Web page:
Charles Irving Thornton

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Charles Irving Thornton Tombstone
Charles Irving Thornton is located in Virginia
Charles Irving Thornton
Location West of Cumberland on Oak Hill Rd., Cumberland State Forest, near Cumberland, Cumberland County, Virginia
Coordinates 37°29′33″N 78°18′49″W / 37.49250°N 78.31361°W / 37.49250; -78.31361Coordinates: 37°29′33″N 78°18′49″W / 37.49250°N 78.31361°W / 37.49250; -78.31361
Built 1842
Governing body Cumberland State Forest
NRHP Reference # 80004186
VLR # 024-0054
Significant dates
Added to NRHP November 25, 1980[2]
Designated VLR June 17, 1980[1]

Charles Irving Thornton (January 20, 1841–March 12, 1842) was an American infant from the state of Virginia. His tombstone, located in Cumberland State Forest in Cumberland County, Virginia, is listed on the Virginia Landmarks Register and the National Register of Historic Places as one of only two gravestones in the world, and the only one in the United States, known to exist with an epitaph by Charles Dickens.

History[edit]

Charles Irving Thornton was the son of Anthony and M. I. Thornton of Cumberland County. He died on March 12, 1842, at the age of 13 months and 19 days. A Dr. Deane was attending to the child, and upon his death was moved to write to Dickens to request an epitaph to be placed on the child's grave. Dickens had recently visited Virginia as part of his tour of the United States, but by mid-March had moved on to Ohio. The author's reasons for complying with the doctor's request remain unclear, especially given that he expressed extreme distaste that Virginia still relied on slavery for much of its economic base; to explain his possible motivations, some historians have attempted to establish a genealogical link between Dickens, the Thorntons, and Washington Irving.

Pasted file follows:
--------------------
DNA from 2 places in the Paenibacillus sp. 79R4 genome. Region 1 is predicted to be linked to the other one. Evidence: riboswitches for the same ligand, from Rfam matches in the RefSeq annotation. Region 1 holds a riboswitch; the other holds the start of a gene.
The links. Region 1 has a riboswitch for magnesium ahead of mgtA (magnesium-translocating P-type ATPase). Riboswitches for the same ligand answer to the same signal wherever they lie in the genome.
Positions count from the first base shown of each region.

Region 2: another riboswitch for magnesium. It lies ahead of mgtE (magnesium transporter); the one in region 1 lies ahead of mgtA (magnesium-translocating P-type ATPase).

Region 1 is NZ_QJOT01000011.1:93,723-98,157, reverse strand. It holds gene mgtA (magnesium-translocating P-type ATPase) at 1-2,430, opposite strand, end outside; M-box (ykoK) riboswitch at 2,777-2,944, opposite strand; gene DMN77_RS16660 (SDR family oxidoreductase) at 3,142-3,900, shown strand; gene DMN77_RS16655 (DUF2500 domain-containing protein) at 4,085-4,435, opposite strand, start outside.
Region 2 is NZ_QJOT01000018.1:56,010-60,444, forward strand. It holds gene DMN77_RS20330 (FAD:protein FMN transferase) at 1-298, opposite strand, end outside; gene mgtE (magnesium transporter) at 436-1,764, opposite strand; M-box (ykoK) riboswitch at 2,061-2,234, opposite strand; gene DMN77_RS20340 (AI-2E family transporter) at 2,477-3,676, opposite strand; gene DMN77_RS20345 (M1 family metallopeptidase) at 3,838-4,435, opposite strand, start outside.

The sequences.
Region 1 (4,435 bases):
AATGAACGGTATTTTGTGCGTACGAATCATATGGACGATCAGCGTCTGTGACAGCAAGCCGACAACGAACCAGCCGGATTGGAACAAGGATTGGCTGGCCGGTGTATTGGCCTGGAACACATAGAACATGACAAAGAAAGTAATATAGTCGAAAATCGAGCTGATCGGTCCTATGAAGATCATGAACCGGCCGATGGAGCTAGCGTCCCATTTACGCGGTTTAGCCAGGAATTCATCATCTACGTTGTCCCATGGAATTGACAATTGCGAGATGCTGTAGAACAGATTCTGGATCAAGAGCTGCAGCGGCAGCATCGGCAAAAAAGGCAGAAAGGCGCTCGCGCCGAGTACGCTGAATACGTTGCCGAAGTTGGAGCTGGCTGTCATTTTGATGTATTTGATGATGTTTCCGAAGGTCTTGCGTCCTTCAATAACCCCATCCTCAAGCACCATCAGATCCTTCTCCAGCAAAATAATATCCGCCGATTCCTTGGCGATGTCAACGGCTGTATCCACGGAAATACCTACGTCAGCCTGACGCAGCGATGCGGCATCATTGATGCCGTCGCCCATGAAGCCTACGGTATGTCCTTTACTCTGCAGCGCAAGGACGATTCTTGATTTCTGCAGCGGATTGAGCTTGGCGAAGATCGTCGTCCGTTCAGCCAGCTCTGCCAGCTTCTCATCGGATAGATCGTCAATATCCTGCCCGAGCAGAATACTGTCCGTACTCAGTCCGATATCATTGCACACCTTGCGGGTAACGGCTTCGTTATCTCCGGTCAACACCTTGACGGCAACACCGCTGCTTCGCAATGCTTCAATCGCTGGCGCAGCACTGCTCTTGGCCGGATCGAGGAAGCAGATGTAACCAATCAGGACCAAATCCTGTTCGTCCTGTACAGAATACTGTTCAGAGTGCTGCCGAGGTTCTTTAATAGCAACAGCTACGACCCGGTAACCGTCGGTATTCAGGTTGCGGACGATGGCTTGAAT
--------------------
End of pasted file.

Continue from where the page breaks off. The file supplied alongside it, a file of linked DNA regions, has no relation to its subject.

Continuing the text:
Thornton's grave may still be visited today; it is in a difficult-to-find area of the state forest, but park rangers are willing to direct people to the site.

Epitaph[edit]

The epitaph was edited slightly from the one provided by Dickens. It reads:

THIS IS THE GRAVE

of
a Little Child
whom God in his goodness
Called to a Bright Eternity
when he was very young.
Hard as it is
For Human Affection
To reconcile itself
To Death
In any shape
[and most of all, perhaps
at First
In this]
HIS PARENTS
Can even now believe (sic)
That it will be a Consolation to them
Throughout their lives
and when they shall have grown old
and grey
always to think of him
as a Child
IN HEAVEN
"And Jesus Called a little Child unto
him, and set him in the midst of them."
He was the son of ANTHONY and M.I. THORNTON
Called CHARLES IRVING.
He was born on the 20 th day of January 1841,
and he died on the 12 th day of March 1842.
Having lived only 13 months and 19 days.

References[edit]

  1. ^ "Virginia Landmarks Register". Virginia Department of Historic Resources. Retrieved 03-12-2013. 
  2. ^ "National Register Information System". National Register of Historic Places. National Park Service. 2009-03-13.